Singh-Manoux, A., Richards, M., and Marmot, M. (2003). "Leisure activities and cognitive function in middle age: Evidence from the Whitehall II study." (AHRQ grant HS06516). Journal of Epidemiology and Community Health 57, pp. 907-913.

Adults who engage in leisure activity entailing high cognitive effort or social interaction are more likely to have better cognitive ability, according to this large study of British civil servants aged 35-55 years. This suggests that seeking mental stimulation may have a beneficial effect on cognition in middle age, note the study authors. They examined data from the fifth data wave of the Whitehall II study of British civil servants and studied the effects of each leisure activity—adjusted for age and socioeconomic status—on cognition. They then examined the effects of two categories of leisure activities: those entailing high or low cognitive effort and social or individual activities.

Watson, N.M., Brink, C.A., Zimmer, J.G., and Mayer, R.D. (2003). "Use of the Agency for Health Care Policy and Research urinary incontinence guideline in nursing homes." (AHRQ grant HS08491). Journal of the American Geriatrics Society 51, pp. 1779-1786.

This study examined use of the AHRQ guideline on urinary incontinence (UI) in 52 nursing homes in upstate New York. Results suggest that assessment and treatment of UI is manageable (a total of 4.2 cases per 100 beds per 12 weeks), but quality of care is not adequate. On average, only 20 percent of the applicable clinical practice standards were met, due primarily to lack of awareness of new UI in patients and lack of familiarity with the guideline. For example, 81 percent of patients had a reversible cause of UI at the time of onset, but only 34 percent had all related problems addressed.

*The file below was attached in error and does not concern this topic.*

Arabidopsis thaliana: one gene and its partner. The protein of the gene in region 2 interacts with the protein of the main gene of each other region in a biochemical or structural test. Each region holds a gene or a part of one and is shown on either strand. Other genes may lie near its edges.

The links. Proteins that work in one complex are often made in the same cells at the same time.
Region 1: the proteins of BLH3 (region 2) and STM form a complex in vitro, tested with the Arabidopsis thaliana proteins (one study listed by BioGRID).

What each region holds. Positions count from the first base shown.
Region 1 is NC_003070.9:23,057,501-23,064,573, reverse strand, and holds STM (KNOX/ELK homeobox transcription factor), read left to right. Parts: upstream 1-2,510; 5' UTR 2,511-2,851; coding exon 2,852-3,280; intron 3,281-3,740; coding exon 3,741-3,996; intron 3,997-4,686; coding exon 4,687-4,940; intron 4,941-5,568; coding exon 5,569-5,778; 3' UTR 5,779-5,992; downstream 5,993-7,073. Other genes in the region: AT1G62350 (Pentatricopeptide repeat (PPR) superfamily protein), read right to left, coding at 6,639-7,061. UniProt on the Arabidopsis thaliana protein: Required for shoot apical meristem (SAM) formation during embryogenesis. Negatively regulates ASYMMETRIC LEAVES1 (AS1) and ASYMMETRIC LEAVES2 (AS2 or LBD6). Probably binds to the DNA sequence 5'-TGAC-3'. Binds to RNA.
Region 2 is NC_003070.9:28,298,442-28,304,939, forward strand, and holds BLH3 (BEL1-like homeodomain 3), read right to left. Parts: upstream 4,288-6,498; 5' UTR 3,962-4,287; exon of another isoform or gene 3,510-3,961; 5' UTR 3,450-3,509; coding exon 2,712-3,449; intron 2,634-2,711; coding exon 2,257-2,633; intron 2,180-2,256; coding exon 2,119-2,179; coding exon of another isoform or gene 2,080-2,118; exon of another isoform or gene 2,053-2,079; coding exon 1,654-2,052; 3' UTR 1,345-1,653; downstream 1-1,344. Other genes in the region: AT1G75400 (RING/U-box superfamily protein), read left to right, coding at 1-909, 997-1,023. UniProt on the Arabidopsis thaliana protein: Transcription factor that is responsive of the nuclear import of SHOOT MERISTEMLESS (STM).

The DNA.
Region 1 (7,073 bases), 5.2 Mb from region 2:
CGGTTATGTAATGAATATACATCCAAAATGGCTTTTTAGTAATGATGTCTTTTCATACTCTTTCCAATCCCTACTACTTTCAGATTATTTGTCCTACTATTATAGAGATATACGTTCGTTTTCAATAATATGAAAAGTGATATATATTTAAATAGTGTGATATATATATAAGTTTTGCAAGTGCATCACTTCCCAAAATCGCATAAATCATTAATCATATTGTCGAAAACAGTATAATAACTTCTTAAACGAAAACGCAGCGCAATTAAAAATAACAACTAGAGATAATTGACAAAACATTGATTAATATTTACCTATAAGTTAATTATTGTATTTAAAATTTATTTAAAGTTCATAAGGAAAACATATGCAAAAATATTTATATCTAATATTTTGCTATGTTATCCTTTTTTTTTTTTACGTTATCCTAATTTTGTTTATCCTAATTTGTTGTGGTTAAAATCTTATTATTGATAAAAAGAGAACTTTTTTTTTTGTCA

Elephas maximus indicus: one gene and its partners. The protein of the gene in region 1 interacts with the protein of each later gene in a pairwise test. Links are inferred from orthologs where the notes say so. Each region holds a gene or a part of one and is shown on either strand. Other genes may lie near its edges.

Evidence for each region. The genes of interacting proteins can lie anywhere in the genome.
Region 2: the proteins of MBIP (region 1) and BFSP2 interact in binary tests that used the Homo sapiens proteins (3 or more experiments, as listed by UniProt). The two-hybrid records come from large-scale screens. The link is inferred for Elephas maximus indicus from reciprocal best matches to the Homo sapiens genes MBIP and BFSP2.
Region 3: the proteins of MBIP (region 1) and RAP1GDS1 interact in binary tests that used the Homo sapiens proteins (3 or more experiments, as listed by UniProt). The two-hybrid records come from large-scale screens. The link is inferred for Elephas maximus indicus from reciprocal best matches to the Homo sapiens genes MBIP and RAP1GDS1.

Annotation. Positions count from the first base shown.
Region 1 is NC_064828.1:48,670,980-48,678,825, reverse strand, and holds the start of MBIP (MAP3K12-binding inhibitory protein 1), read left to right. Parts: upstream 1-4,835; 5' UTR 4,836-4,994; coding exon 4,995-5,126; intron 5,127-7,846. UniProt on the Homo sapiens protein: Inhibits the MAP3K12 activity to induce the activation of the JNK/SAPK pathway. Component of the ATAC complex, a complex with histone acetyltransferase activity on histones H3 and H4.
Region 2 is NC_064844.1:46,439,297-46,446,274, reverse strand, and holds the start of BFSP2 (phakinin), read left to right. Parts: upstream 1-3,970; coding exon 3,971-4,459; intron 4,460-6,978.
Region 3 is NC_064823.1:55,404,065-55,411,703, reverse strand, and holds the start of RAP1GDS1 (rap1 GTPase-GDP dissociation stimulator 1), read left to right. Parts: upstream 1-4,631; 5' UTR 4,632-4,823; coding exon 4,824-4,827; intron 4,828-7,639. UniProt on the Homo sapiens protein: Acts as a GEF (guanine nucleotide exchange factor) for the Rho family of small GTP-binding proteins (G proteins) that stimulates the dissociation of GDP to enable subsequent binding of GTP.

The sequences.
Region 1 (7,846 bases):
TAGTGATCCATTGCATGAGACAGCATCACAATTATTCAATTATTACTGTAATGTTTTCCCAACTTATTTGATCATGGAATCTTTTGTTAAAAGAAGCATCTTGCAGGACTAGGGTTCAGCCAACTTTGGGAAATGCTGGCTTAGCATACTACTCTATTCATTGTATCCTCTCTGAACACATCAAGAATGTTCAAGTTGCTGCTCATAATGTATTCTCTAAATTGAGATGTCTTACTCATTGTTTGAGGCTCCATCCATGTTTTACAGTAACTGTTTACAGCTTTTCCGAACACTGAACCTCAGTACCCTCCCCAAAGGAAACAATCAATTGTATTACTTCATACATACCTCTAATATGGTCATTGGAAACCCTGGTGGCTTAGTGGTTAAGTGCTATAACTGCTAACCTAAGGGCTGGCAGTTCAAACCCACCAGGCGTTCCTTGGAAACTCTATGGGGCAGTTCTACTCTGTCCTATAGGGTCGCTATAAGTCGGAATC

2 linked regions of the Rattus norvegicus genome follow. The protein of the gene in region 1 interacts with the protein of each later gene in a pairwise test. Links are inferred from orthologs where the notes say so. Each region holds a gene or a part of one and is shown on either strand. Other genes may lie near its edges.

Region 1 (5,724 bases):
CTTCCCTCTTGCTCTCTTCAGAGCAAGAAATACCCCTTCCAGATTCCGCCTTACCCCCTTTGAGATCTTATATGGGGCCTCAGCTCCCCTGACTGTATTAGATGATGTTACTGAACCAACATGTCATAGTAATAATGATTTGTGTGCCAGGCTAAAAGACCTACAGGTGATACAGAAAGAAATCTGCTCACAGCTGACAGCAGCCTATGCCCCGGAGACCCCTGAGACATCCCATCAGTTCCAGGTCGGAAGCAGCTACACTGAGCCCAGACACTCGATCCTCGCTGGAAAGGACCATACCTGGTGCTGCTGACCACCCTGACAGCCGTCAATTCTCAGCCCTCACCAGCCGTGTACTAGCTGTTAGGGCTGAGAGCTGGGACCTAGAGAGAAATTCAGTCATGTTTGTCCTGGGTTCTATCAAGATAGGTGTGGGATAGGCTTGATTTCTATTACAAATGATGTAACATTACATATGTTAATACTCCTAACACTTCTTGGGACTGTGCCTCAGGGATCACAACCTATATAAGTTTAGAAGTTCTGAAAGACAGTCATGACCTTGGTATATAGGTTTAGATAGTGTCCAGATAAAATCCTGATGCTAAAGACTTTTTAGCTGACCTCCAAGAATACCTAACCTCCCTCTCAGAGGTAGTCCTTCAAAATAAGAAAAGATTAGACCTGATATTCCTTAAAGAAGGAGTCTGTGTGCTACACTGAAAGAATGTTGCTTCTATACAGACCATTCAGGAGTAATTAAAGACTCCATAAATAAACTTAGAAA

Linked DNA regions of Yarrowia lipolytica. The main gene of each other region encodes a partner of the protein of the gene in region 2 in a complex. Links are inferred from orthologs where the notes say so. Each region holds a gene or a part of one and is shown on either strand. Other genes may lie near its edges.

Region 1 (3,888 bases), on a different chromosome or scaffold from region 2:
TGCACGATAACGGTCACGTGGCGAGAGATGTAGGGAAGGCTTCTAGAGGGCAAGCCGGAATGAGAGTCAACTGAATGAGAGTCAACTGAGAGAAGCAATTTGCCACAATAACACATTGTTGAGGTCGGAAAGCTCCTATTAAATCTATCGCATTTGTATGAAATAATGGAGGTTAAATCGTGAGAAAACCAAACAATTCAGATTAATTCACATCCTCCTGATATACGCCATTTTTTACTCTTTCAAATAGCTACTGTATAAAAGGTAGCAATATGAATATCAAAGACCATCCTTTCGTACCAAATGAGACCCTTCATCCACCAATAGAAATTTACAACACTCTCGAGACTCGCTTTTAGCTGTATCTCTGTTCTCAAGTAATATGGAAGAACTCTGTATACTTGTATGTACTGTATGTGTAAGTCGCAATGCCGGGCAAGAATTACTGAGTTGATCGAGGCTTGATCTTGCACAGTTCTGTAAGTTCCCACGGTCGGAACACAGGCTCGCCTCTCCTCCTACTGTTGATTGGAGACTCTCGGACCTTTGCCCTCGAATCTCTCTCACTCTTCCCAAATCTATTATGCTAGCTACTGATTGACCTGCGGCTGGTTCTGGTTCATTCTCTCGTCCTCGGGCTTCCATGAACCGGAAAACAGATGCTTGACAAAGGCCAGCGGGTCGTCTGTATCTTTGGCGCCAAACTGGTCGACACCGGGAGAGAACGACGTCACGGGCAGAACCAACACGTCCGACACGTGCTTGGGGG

Zhou, X-H., and Castelluccio, P. (2004). "Adjusting for non-ignorable verification bias in clinical studies for Alzheimer's disease." (AHRQ grant HS08559). Statistics in Medicine 23, pp. 221-230.

A common problem for comparing the relative accuracy of two screening tests for Alzheimer's disease (AD) in a two-stage design study is verification bias. If the verification bias can be assumed to be ignorable, some have proposed a maximum likelihood approach to compare the relative accuracy of screening tests in a two-stage design study. However, if the verification mechanism also depends on the unobserved disease status, the ignorable assumption does not hold. In this paper, the authors discuss how to use a profile likelihood approach to compare the relative accuracy of two screening tests for AD without assuming the ignorable verification bias mechanisms.

Current as of March 2004
AHRQ Publication No. 04-0038